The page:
I explained my diagnosis to the plumber but he did not like the outcome. I could tell that the thought of having to uproot the floor did not appeal to him. He therefore said he would replace the ball-cock valve, which he claimed must be leaking, causing a constant trickle of water.

Counter hypothesis

I explained to the plumber how changing the ball-cock valve was not consistent with the evidence. How, for example, did the hot water tank empty when the ball-cock valve was isolated by turning off the main cold water tap? But he didn’t want to hear it. He told me he’d been a plumber for 20 years and so he knew what he was doing. An appeal to authority however, was not consistence with the actual evidence. The problem was that he didn’t want to accept where the evidence was leading simply because of the personal consequences to himself. Science frequently encounters such self-motivated objections. The economic consequences of reducing carbon dioxide emissions, for example, are so profound that the theory of climate change must be wrong!

Getting back to the reluctant plumber, after a little discussion, I got him thinking and he said he would check something out.

Independent testing of the theory

He went outside the house and dug down by the wall next to the kitchen. It didn’t take long before he hit mud. What he was hoping for was dry soil which would be counter-evidence for a water leak. In fact, dry soil under these circumstances would not have been particularly diagnostic one way or the other because the leaking water could have been flowing in any direction under the house. In science, some evidence is robust and other evidence is more circumstantial. It’s a common fallacy to confuse the two as being equal. The wet ground in this case, was supporting evidence for the leak-theory but the plumber then rationalised the mud by saying it had been a wet year and it could just be ground water.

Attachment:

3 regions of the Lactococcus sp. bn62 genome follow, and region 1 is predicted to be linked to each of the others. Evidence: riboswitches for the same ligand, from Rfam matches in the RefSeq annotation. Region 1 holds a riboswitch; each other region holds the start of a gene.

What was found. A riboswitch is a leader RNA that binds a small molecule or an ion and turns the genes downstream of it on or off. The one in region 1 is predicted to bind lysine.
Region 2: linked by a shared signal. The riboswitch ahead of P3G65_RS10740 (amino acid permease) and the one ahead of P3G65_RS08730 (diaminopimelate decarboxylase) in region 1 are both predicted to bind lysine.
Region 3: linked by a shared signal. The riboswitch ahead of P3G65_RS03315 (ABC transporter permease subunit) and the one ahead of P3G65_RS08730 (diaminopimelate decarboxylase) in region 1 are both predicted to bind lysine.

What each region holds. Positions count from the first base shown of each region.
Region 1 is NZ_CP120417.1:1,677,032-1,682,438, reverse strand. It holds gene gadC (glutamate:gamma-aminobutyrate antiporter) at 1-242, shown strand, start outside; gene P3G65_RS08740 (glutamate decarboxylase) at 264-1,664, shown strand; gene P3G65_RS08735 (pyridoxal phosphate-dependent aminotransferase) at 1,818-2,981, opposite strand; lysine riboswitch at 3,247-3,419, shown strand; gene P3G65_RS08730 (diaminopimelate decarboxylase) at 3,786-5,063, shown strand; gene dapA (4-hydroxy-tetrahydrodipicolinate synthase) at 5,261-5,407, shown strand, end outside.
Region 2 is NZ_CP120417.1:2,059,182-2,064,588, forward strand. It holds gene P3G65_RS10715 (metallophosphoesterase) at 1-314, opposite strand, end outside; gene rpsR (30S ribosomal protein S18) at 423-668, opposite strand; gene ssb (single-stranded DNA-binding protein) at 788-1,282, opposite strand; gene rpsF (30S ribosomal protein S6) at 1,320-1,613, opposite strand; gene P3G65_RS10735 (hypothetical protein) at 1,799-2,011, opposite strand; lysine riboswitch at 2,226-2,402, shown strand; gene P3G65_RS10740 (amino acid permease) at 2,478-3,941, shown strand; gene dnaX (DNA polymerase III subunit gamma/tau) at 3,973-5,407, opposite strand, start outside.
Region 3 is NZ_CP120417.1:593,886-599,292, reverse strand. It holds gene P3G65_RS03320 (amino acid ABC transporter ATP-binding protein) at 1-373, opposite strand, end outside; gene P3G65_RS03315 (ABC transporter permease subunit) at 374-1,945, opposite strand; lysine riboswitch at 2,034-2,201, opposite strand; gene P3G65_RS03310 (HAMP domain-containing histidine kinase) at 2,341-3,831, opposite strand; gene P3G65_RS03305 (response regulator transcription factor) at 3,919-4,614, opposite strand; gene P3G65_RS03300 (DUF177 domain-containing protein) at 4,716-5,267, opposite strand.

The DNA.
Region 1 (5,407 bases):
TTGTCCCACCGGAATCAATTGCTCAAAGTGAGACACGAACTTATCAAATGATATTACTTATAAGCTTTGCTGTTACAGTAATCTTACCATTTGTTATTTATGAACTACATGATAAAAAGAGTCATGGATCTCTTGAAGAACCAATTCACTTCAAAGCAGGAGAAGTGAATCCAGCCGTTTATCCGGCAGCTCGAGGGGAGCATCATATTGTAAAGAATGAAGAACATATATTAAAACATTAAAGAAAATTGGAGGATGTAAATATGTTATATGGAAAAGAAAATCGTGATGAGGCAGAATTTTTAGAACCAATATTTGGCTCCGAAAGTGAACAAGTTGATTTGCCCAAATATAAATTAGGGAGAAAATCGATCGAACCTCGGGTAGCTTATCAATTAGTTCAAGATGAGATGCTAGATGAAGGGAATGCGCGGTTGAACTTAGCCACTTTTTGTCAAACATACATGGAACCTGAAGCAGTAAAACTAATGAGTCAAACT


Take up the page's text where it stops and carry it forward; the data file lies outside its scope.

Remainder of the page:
Unsinkable rubber duck!

This is a term used by rational thinkers when someone finds a way round every item of evidence presented to them to support their own preconceived position. Young earth creationists who believe the earth is less than 10,000 years old are masters of the unsinkable rubber duck. Point out that light from distant stars has taken many millions of years to reach the earth, then they will claim the speed of light has not always been what it is today. Likewise, no matter what the outcome from the plumber’s test-dig by the kitchen wall, it would reinforce his own viewpoint or at least not change it. But I had to be careful because although the mud seemed to support my leak theory, the possibility that is was a coincidental ground water could not be ruled out as there could have been multiple reasons for this observation. Scientifically, I could have added a tracer dye to the hot water to see if it ended up in the mud. Even for me however, this seemed a little over-the-top and so instead, I suggested that he dig another test hole around the other side of the house to see if that was wet due to the water table. He thought about it but declined. To him, unwillingness to further test his theory seemed to reinforce his own position.

Confirmation of the theory. In science my water leak would have been tested in a multitude of ways. Someone may have come up with some new ingenious methods and others would have confirmed or failed to reproduce my data. Then those tests repeated and so on, with the results either reinforcing the theory, leading to modifications of the theory or even to discard it and start again. Pseudoscientists on the other hand are content to accept the first whiff of flimsy evidence that might vaguely support their point of view and ignore far more robust evidence against them. The case of my hot water was a little more domestic and anyway, showering at work was getting tedious.

So what happened? The plumber and I did not pass on particularly good terms. I got on well with the landlord and so he let me find another plumber for a second opinion. The second plumber wasn’t that bothered about my method of diagnosis as he saw a simple solution. He simply put in a new pipe above floor level, bypassing the one with the leak. He took about an hour and afterwards the problem was solved. The constant trickle of water to the tank stopped.